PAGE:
Another key reason house prices have taken off more than apartment values has been a relative lack of stock. SQM Research reveals that the split between houses and apartments on the market in Sydney’s eastern suburbs has changed dramatically over the last decade and a bit.

In February 2024, 71.7% of all properties listed for sale in Sydney’s eastern suburbs were apartments. In October 2010, only 60.5% were.

This isn’t only due to there being comparatively more apartments today – most of the apartment construction that has taken place in Sydney since 2010 has not been in the city’s east.

It’s also due to people holding onto their houses for longer. CoreLogic’s analysis shows that the median hold time for a house in Sydney rose from 5.3 years to 10 years between 2002 and 2022. The median apartment hold time rose, too, but from 4.3 years to eight years.

We’ve noticed that this is exacerbated by a lock of downsizer-appropriate properties in Sydney’s east. These buyers, who are a vital market segment, have very specific requirements, so any suitable properties are hotly contested. Those would-be downsizers who miss out, tend to stay put, meaning even fewer houses come to market.

First home buyers and investors quieter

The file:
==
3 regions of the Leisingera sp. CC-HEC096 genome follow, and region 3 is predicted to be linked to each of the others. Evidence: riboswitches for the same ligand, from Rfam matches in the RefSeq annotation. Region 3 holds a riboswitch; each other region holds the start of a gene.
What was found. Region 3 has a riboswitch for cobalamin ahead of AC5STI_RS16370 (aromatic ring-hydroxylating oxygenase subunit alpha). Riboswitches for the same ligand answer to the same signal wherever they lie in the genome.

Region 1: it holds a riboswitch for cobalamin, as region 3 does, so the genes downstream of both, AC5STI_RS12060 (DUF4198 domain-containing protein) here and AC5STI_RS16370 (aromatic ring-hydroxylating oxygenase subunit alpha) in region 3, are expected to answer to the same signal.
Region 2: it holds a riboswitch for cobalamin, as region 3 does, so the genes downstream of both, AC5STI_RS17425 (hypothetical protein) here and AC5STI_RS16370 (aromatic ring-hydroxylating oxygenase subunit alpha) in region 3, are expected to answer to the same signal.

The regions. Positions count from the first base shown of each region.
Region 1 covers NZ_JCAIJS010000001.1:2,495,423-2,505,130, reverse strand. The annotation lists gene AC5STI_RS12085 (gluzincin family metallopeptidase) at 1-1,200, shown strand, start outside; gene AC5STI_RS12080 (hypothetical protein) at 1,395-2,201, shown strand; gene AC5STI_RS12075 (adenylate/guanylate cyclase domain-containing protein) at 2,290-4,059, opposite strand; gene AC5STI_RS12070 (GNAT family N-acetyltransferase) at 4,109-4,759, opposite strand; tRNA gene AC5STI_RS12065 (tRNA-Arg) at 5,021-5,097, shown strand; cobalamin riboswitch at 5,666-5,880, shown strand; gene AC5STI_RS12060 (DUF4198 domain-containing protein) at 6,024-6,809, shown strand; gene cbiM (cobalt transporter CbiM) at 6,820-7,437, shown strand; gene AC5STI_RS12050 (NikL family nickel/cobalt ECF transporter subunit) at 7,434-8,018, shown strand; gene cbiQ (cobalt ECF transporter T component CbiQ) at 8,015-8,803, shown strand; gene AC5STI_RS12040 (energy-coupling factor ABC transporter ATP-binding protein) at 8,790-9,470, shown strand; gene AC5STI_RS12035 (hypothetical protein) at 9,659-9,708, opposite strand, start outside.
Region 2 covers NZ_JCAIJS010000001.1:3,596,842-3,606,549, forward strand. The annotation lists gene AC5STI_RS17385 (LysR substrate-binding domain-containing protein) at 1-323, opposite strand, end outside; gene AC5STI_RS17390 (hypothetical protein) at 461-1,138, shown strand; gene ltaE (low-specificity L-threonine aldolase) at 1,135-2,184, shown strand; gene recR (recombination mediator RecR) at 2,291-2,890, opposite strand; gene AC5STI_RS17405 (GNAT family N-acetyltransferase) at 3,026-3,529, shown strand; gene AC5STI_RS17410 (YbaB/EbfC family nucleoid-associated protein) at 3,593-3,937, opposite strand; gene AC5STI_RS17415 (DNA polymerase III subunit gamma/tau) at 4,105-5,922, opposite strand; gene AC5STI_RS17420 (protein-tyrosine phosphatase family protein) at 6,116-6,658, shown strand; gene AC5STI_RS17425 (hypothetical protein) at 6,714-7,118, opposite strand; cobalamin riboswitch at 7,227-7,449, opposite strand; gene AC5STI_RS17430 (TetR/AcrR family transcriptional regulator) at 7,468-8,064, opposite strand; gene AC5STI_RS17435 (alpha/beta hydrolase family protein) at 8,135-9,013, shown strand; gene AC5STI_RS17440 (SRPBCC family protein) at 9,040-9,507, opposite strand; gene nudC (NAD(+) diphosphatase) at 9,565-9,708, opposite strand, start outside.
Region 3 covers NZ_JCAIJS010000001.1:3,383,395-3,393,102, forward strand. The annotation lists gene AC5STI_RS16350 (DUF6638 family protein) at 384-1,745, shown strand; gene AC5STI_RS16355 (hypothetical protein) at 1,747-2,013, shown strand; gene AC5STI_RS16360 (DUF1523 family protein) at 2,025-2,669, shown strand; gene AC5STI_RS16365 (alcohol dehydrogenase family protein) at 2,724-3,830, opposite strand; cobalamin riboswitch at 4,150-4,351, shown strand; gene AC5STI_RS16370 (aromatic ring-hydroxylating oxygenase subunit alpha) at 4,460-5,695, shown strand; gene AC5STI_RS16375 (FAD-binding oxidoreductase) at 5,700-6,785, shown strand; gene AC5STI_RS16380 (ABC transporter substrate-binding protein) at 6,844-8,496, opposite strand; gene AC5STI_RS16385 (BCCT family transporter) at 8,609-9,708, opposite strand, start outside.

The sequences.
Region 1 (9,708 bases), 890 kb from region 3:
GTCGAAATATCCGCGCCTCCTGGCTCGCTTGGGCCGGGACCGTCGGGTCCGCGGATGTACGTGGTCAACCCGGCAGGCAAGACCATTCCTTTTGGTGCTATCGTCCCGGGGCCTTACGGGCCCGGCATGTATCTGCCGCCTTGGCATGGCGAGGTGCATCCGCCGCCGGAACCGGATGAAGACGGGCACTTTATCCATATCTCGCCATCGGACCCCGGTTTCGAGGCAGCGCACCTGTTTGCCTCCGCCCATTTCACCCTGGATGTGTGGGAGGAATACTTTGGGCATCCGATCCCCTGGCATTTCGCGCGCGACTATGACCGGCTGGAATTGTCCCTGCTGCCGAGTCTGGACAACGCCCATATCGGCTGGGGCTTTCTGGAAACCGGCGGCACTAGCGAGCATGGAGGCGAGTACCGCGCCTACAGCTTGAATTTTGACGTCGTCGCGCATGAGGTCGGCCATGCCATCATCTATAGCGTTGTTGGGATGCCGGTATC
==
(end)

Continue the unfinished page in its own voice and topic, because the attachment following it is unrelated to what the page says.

A final factor we believe has contributed to the growing gap is that there has been comparatively less activity from first home buyers and investors over the past few years. Both groups tend to be overrepresented among Sydney’s apartment buyers.

The ABS’s lending data shows that new loan commitments to first home buyers across Australia have been falling since early 2021. Meanwhile, loan commitments from investors have been down since early 2022.

The good news for apartment values, however, is that both have rebounded lately, with investor lending up 21.7% over the past year alone.

First home buyers should take heart from the data

The growing gap between house and apartment prices might be bad news for those upsizers who want to go from an apartment to a house. However, it’s actually good news for any first home buyers who are looking for an apartment as their first home.

The reality is that, while Sydney apartments may not exactly be affordable, they do tend to represent better value than houses. According to Domain, the median one bedroom apartment price in Potts Point ($838,000), is roughly 60% of the citywide median house price ($1,414,229).

With strong government incentives such as the NSW government’s transfer duty concession and Commonwealth government’s First Home Loan Guarantee in place, we believe a foot on the ladder may be possible for more first home buyers in 2024.

Want more?

If you’re thinking of buying or selling in 2024, contact my team today.

Article by Jason Boon

In a real estate market that is the focus of Australian, and indeed worldwide attention, Jason Boon's results in the Sydney scene make him a highly significant figure within the industry. A long-term specialist in the Potts Point and inner eastern suburbs area, he is uniquely placed to leverage his skills and local knowledge as the area undergoes significant change and diversification. Jason ha…